Emerging Democratic Majority?

I think one of the most interesting aspects coming out of the exit polls in last week's election is that they have so thoroughly validated the theory laid out in John Judis and Ruy Texeira's 2002 book, The Emerging Democratic MajorityBasically, they argue that the demographic portions of the electorate that are growing the most are the same ones that are increasingly becoming Democratic.  Republicans, in contrast, fare best among the ever shrinking portion of America that is white people in non-professional occupations.  One of my favorite aspects of the book is that they actually feature the Raleigh-Durham area as an “ideopolis” which typifies the changes in the electorate.  Here's Judis in a TNR piece after the election:

The new Democratic realignment reflects the
shift that began decades ago toward a post-industrial economy centered
in large urban-suburban metropolitan areas devoted primarily to the
production of ideas and services rather than material goods. (In The Emerging Democratic Majority,
Ruy Teixeira and I called these places “ideopolises.”) Clustered in the
regions that have undergone this economic transition are the three main
groups that constitute the backbone of the new Democratic majority:
professionals (college-educated workers who produce ideas and
services); minorities (African Americans, Latinos, and Asian
Americans); and women (particularly working, single, and
college-educated women).

As late as the
1950s, professionals were the most Republican of all occupational
groupings, but they were also relatively small in number–about 7
percent of the labor force. Today, professionals (who are the brains,
so to speak, of the new post-industrial economy) make up 20 percent of
the labor force and are a quarter or more of the electorate in many
northern and western states. They range from nurses to teachers to TV
producers to software programmers to engineers. They began voting
Democratic in 1988 and have continued to do so ever since.

Using
census data, Teixeira and I calculated that, between 1988 and 2000,
professionals voted for the Democratic presidential candidate by an
average of 52 to 40 percent. I don't know exactly what percentage of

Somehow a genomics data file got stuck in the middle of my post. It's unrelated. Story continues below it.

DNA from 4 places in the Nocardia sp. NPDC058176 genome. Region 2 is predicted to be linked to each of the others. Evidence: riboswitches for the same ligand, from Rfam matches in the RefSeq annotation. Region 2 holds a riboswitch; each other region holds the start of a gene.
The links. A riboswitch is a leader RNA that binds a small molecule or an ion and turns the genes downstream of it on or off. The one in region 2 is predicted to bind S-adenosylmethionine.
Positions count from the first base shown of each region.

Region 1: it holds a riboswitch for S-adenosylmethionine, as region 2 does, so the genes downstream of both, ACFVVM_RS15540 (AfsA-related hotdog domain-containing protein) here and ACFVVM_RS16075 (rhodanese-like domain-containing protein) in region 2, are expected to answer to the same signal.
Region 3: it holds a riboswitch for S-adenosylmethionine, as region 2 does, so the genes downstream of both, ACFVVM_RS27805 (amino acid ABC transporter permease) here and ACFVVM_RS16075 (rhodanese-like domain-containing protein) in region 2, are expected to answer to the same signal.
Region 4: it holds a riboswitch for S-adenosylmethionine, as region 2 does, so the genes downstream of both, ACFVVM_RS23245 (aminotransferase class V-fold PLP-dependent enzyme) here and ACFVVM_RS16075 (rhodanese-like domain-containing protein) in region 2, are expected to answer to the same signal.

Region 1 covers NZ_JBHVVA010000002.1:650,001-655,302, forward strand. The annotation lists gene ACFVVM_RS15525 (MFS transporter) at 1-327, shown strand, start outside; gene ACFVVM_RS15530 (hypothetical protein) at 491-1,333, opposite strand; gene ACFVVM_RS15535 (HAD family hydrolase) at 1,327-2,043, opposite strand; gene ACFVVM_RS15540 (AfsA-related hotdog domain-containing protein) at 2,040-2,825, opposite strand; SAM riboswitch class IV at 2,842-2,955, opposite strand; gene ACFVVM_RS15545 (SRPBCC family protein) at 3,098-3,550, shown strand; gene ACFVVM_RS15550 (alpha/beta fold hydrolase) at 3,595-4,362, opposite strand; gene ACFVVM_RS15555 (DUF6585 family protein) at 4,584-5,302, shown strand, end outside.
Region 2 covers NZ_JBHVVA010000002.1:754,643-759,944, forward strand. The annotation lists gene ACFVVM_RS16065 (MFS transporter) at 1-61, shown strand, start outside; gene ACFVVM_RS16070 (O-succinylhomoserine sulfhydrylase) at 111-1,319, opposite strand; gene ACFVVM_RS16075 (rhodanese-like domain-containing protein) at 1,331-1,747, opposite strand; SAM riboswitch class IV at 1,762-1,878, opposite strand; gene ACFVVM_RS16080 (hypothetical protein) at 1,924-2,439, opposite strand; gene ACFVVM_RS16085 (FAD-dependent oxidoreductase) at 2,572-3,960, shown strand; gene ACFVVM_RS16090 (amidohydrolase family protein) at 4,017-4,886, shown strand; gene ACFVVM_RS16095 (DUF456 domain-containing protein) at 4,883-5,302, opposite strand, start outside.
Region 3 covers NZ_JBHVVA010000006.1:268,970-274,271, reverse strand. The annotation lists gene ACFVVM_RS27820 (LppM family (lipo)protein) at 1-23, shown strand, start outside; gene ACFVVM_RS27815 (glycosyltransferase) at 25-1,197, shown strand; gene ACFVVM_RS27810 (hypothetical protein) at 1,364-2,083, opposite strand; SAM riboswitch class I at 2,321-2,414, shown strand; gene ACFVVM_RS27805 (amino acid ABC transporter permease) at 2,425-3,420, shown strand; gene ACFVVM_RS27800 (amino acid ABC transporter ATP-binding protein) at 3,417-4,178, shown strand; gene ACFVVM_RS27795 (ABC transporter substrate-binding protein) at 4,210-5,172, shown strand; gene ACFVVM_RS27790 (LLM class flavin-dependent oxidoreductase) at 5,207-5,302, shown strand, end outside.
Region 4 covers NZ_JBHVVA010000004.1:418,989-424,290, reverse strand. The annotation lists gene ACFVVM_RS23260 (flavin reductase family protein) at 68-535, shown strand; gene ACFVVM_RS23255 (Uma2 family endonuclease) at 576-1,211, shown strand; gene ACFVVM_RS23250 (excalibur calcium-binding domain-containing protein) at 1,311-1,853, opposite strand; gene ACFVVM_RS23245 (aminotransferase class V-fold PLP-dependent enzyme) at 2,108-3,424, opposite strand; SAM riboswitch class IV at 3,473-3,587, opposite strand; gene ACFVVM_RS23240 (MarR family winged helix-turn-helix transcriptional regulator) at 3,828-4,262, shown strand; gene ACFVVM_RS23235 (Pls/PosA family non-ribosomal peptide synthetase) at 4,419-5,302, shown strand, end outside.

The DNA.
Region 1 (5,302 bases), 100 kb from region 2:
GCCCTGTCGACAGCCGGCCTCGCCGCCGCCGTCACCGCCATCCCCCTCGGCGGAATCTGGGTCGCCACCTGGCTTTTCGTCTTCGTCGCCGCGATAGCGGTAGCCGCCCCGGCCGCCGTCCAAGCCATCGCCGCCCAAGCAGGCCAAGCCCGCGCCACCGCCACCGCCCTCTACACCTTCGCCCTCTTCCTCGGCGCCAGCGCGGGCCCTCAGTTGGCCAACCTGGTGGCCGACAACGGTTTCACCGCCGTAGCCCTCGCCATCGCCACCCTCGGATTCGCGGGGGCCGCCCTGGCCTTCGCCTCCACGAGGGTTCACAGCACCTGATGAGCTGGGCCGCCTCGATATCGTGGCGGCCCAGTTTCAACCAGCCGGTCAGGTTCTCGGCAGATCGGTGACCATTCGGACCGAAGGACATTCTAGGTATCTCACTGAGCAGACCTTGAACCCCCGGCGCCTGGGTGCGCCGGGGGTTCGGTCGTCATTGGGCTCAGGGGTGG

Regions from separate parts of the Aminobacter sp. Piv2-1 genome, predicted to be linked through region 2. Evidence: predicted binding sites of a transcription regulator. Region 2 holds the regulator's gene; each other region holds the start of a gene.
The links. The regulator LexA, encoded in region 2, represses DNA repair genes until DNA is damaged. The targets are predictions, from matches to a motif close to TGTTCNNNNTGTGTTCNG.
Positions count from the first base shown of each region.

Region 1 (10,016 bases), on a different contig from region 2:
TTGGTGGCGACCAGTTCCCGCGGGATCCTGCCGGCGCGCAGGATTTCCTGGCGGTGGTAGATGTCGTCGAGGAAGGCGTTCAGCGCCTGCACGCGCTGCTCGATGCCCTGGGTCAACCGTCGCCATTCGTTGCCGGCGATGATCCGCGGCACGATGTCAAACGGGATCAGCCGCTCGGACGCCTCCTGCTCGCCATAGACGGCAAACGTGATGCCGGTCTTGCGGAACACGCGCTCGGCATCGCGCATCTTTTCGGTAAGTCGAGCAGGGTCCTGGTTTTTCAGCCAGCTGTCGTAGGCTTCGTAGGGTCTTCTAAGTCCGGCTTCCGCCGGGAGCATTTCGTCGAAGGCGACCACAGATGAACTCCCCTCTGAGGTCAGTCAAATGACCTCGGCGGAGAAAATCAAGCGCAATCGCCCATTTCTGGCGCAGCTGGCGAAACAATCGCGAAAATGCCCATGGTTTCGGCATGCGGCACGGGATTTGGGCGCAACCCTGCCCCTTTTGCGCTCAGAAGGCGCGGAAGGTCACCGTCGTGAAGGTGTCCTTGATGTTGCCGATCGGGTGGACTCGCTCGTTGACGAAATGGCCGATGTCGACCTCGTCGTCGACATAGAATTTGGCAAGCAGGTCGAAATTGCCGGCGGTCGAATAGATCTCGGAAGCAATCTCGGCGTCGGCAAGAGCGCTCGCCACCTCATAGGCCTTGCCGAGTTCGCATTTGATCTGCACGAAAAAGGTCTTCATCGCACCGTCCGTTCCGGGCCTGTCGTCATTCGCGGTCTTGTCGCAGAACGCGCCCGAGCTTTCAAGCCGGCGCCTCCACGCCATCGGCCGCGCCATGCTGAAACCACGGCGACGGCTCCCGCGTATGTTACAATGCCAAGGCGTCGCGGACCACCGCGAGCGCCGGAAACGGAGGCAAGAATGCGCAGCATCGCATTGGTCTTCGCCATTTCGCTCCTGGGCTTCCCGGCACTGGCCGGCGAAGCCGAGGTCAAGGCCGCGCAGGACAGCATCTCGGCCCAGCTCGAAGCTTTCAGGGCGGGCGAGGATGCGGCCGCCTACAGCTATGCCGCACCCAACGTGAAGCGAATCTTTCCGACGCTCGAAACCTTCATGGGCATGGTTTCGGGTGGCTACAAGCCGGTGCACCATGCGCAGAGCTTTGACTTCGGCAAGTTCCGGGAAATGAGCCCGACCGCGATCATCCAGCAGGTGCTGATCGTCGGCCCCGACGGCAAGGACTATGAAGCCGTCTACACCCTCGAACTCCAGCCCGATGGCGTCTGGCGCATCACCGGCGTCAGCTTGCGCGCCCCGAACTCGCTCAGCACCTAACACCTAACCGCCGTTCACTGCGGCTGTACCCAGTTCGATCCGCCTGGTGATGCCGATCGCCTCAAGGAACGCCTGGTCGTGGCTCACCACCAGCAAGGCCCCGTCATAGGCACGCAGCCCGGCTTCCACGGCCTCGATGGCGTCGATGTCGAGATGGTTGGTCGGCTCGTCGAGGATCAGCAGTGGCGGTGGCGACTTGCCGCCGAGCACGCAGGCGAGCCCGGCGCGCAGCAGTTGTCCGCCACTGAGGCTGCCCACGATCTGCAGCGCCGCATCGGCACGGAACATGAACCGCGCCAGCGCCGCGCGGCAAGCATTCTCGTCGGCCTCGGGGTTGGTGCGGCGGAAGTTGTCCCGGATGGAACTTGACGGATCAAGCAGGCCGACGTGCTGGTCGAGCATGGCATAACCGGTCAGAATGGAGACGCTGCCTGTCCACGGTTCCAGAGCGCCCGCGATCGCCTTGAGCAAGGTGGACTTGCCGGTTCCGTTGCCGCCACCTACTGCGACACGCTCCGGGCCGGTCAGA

professionals voted for Obama this week because exit polls don't
include professionals as a category. Still, as an approximation, I can
use a somewhat smaller (and maybe even slightly more conservative)
group: people with advanced degrees. Obama won these voters by a
whopping 58 to 40 percent. He even won college graduates as a whole, 50
to 48 percent. (It may be the first time that a Democrat has ever
accomplished this. In 1996, for instance, Clinton, even while beating
Bob Dole handily, failed to carry college graduates.) Moreover, if you
look at states Obama carried and compare them to the states that have
the highest percentage of people with an advanced degree, you find that
he won the top 19 states–all of them, which together account for 234
electoral votes. He also won 21 of the top 24, accounting for 282
electoral votes. McCain, by contrast, won the six states that have the
lowest percentage of people with advanced degrees.

As for minorities: Most–with the exception of
Cubans, Chinese-Americans, and Vietnamese-Americans–have voted
Democratic since the 1930s. But, with the shift of the economy and the
liberalization of immigration laws, the number of Latinos and Asian
Americans has expanded. Some of the new immigrants are professionals,
but others form the working class of the post-industrial economy. They
are orderlies, child-care workers, janitors, fast-food cooks, and
servers. As late as 1972, minorities accounted for just 10 percent of
the electorate. In this election, they made up 26 percent. Blacks, of
course, went overwhelmingly for Obama, but he also won Hispanics by 66